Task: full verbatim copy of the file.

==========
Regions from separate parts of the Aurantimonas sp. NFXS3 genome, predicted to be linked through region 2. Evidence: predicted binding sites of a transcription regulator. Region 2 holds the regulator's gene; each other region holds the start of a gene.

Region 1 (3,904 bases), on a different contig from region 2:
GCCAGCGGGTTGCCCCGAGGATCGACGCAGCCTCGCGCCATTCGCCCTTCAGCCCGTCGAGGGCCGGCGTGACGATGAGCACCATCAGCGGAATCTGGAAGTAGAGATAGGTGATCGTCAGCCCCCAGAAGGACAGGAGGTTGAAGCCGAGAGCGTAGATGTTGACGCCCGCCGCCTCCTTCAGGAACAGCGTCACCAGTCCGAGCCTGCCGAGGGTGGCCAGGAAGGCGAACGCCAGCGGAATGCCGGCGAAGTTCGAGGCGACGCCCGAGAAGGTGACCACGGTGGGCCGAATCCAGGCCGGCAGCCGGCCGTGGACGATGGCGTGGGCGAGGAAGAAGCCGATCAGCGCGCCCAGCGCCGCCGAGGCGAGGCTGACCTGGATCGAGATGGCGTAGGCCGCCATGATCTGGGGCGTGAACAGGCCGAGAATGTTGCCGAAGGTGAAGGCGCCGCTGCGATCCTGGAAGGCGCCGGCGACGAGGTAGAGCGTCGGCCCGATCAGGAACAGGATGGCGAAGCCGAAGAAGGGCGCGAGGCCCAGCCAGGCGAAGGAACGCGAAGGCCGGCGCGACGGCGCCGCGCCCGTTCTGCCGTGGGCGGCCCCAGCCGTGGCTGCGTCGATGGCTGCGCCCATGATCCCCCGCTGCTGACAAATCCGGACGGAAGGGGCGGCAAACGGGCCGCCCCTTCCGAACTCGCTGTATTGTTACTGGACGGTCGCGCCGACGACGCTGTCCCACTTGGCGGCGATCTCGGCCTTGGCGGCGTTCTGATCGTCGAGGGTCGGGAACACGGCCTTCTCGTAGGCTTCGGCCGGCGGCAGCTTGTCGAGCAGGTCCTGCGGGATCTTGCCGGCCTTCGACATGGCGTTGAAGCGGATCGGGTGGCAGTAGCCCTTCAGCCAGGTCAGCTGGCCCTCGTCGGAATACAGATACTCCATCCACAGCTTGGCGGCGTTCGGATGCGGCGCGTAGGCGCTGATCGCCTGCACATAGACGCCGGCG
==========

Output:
Regions from separate parts of the Aurantimonas sp. NFXS3 genome, predicted to be linked through region 2. Evidence: predicted binding sites of a transcription regulator. Region 2 holds the regulator's gene; each other region holds the start of a gene.

Region 1 (3,904 bases), on a different contig from region 2:
GCCAGCGGGTTGCCCCGAGGATCGACGCAGCCTCGCGCCATTCGCCCTTCAGCCCGTCGAGGGCCGGCGTGACGATGAGCACCATCAGCGGAATCTGGAAGTAGAGATAGGTGATCGTCAGCCCCCAGAAGGACAGGAGGTTGAAGCCGAGAGCGTAGATGTTGACGCCCGCCGCCTCCTTCAGGAACAGCGTCACCAGTCCGAGCCTGCCGAGGGTGGCCAGGAAGGCGAACGCCAGCGGAATGCCGGCGAAGTTCGAGGCGACGCCCGAGAAGGTGACCACGGTGGGCCGAATCCAGGCCGGCAGCCGGCCGTGGACGATGGCGTGGGCGAGGAAGAAGCCGATCAGCGCGCCCAGCGCCGCCGAGGCGAGGCTGACCTGGATCGAGATGGCGTAGGCCGCCATGATCTGGGGCGTGAACAGGCCGAGAATGTTGCCGAAGGTGAAGGCGCCGCTGCGATCCTGGAAGGCGCCGGCGACGAGGTAGAGCGTCGGCCCGATCAGGAACAGGATGGCGAAGCCGAAGAAGGGCGCGAGGCCCAGCCAGGCGAAGGAACGCGAAGGCCGGCGCGACGGCGCCGCGCCCGTTCTGCCGTGGGCGGCCCCAGCCGTGGCTGCGTCGATGGCTGCGCCCATGATCCCCCGCTGCTGACAAATCCGGACGGAAGGGGCGGCAAACGGGCCGCCCCTTCCGAACTCGCTGTATTGTTACTGGACGGTCGCGCCGACGACGCTGTCCCACTTGGCGGCGATCTCGGCCTTGGCGGCGTTCTGATCGTCGAGGGTCGGGAACACGGCCTTCTCGTAGGCTTCGGCCGGCGGCAGCTTGTCGAGCAGGTCCTGCGGGATCTTGCCGGCCTTCGACATGGCGTTGAAGCGGATCGGGTGGCAGTAGCCCTTCAGCCAGGTCAGCTGGCCCTCGTCGGAATACAGATACTCCATCCACAGCTTGGCGGCGTTCGGATGCGGCGCGTAGGCGCTGATCGCCTGCACATAGACGCCGGCG